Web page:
Accepted manuscript PDF deposited in Coventry University’s Repository. Publisher: Brill The concept of dar-al-harb (abode of war) dar-al-Islam. (abode of Islam),dar ul Ahd and jihad are also examined to see whether Siyar in general or.
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1 An Exploration of t History of International Law : Some Perspectives from within the Islamic Legal Trad i tion s Ayesha S hah id Chapter from : International Law a nd Islam – Historical Explorations (ISBN 978 – 9004388284 ), edited by Ignaciao de la Rasilla and Ayesha Shahid Accepted manuscript PDF deposited i n Coventry Universit y y Publisher : Brill Copyright © and Moral Rights are retained by the author(s) and/ or other copyright owner s . A copy can be downloaded for personal non – commercial research or study, without prior permission or charge . This item cannot be reproduced or quoted extensively from without first obtaining permission in writing from the copyright holder(s). The content must not be changed in any way or sold commercially in any format or medium without the formal permission of the copyright holder s .

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2 An Exploration of t History of International Law : Some Perspectives from within the Islamic Legal Trad i tion s Ayesha Shahid Abstract: In recent decade s there has been a growing interest in global histories in many parts of the world. attracted the attention of international lawyers and historians. However most scholarly contributions that deal with the history of international law end – up in perpetuating Western Self – c entrism and Euro – c entrism. International law is often presented in the writings of international law scholars as a product of Western Christian st ates and applicable only between them. These scholars insist that the origins of modern ( P ost – Westphalian) international law lie in the state practice of the European nations of the sixteenth and seventeenth century. This approach that considers only old C hristian state s of Western Europe to be the original international community is exclusionary, since it fails to recognize and engage with other legal systems including the Islamic legal tradition s . This chapter through the writings of eminent classic and contemporary Islamic jurists explore s the development of As Siyar ( Islamic international law ) within the Islamic legal tradition and attempts to address the existing gaps in the global history of inte rnational law project. K ey Words: As – Siyar , Islamic Law of Nations, History of International Law, Dar ul Islam , Jihad, Dar ul Harb Formatted: Not Highlight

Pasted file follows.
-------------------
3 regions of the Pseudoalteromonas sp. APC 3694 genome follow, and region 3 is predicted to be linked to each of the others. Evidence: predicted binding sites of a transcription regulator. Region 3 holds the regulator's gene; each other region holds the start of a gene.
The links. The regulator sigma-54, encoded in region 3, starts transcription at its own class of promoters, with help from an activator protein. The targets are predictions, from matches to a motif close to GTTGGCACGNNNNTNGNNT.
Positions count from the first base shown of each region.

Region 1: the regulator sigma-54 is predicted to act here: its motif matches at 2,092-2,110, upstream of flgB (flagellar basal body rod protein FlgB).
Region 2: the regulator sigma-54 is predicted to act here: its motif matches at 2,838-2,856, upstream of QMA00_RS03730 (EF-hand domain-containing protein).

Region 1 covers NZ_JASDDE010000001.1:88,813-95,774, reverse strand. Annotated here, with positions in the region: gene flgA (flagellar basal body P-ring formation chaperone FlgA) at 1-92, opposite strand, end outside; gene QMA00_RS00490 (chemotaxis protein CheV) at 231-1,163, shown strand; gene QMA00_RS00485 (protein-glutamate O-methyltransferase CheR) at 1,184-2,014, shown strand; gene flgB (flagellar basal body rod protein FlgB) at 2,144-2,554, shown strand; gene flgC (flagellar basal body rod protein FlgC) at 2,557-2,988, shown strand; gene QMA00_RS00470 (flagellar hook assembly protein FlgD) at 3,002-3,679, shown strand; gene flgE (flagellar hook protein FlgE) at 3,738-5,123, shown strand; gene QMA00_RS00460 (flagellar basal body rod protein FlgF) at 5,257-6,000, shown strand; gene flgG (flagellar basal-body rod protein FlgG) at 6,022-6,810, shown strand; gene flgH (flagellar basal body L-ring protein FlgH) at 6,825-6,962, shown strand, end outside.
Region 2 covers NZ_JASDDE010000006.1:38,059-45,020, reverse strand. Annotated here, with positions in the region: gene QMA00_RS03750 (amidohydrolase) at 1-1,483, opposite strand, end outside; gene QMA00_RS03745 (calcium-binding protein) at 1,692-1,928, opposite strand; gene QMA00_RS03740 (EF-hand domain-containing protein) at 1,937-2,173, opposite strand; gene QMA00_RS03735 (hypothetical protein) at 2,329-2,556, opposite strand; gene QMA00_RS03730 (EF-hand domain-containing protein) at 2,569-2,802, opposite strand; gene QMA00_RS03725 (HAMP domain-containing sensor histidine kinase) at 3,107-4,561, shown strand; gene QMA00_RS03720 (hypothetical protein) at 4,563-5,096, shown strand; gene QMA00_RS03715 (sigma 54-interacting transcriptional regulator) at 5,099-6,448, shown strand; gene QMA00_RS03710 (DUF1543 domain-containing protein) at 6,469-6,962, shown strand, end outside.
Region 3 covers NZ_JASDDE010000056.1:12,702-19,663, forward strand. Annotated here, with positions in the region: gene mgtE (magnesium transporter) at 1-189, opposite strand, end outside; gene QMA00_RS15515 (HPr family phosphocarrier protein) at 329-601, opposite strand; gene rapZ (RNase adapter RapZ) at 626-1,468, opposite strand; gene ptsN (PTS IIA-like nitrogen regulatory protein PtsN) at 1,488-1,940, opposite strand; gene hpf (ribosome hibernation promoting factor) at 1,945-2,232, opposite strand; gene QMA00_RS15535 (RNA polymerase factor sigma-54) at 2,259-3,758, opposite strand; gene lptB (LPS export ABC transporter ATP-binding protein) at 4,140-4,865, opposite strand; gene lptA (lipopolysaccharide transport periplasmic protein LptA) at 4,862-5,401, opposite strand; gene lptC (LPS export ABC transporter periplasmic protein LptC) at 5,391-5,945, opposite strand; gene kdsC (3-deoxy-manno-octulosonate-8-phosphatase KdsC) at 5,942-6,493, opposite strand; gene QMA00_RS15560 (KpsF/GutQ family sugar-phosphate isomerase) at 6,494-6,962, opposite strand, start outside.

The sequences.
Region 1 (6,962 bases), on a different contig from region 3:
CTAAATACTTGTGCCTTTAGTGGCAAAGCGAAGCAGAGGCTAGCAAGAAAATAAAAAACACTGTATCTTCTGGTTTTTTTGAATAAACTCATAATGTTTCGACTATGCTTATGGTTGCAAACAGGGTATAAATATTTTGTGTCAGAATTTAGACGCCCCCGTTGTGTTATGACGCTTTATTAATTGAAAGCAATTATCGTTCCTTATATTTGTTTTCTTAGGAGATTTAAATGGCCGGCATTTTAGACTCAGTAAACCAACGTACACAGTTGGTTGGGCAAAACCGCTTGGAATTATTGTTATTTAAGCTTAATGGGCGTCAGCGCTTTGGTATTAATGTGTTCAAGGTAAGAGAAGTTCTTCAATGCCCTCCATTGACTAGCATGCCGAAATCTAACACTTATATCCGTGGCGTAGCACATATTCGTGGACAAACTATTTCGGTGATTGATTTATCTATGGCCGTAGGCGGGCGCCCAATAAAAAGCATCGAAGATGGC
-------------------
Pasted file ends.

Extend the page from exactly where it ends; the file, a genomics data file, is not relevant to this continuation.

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3 Introduction: In recent decade s there has been a growing interest in global histories in many parts of the that has drawn the attention of international lawyers and historians. 1 However most sc holarly contributions that deal with the history of international law end – up in perpetuating Western Self – c entrism and Euro – c entrism. International law is often presented in the writings of international law scholars as a product of Western Christian state s and applicable only between them. These scholars insist that the origins of modern international law were conceived in the state practice of the European nations of the sixteenth and seventeenth century. 2 This approach that considers only old Christian s tate s of Western Europe to be the original international 1 A. Kemmerer , Towards a Global History Of International Law? A Review Symposium of Bardo Fas s bender a nd Anne Peters, (eds) The Handbook of the History of I nternational Law European Journal of International Law 25 ( 2014 ) : 1 2 It was in the late 19 th century when Ernest Nys, the Belgian international lawyer and student of Francios Laurent affirmed the European origins of international law in his publication origins du droit international . Later Oppenheim in his classical work on International law clai med that it was the old Christian states of Western Europe that constituted the original international community within which international law grew up gradually through custom and trea imilarly Western lawyers like Carl Schmitt and JHW Verzijl not o nly defended the Western origins of international law but also considered that there has not been any substantive contribution by the non – Western legal traditions to the development of modern international law. For further details see L. Oppenheim The Scie nce of International Law: Its Task and Method , American Journal of International Law , vol. ii, pp. 313 56 (1908) L. Oppenheim, International Law: volume I, Peace ( 1905 ; second edition, 1912 ), volume II, War and Neutrality , ( 1906 ; second edition, 1912 ) ; C Schmitt The Nomos of the Earth in the International Law of the Jus Publicum Europaeum . G.L. Ulmen, tra ns. ( Telos Press , 2003). Original publication: 1950. J. H. W. Verzijl International Law in Historical Perspective , Volume 5 (Martinus Nijhoff Publishers,(1973) However it is in teresting to note that the founders of modern international law for instance Hugo Grotius did not perpetuate Western Self – Centrism or Euro – centrism in h is writings. Similarly Francois Laurent in his Histoire de droit des gens et des relations internation ales discussed international relations of Greek city – states, Romans and Old Christianity. In his writings he referred to jus fetiale and jus gentium in Roman law. Another prom i nent name is of Spanish scholar and founder of the School of Salamanca Francisc o de Vitoria, whose scholarly writings provided a narrative of the theory of just war and international law. Other scholars and historians such as Saxon Samuel Pufendorf, and Johann Jacob Schmauss to name a few along with other natural law scholars traced the origins of international law in Christian tradition and Greek and Roman civilizations For details see H. Groti us , De Jure Belli ac Pacis, libri tres (1625). F Laurent, Historie du droit des gens et des relations internationals 1851 ,); 1(Paris: Durad,; Francisco de Vitoria: Political Writings , translated by Jeremy Lawrance, ed. Jeremy Lawrance and Anthony Pagden , Cambridge University Press, 1991; Pufendorf De jure naturae et gentium, libri octo (trans as On the Law of Nature and Nations, in eight books) (W Oldfather trans) (Oxford Clarendon Press 1934); JJ Schmauss Ein leitung zu der Staats – Wissenschaft I: Die Historie der Balance von Europa, der Barriere der Niederlande (Göttingen 1751).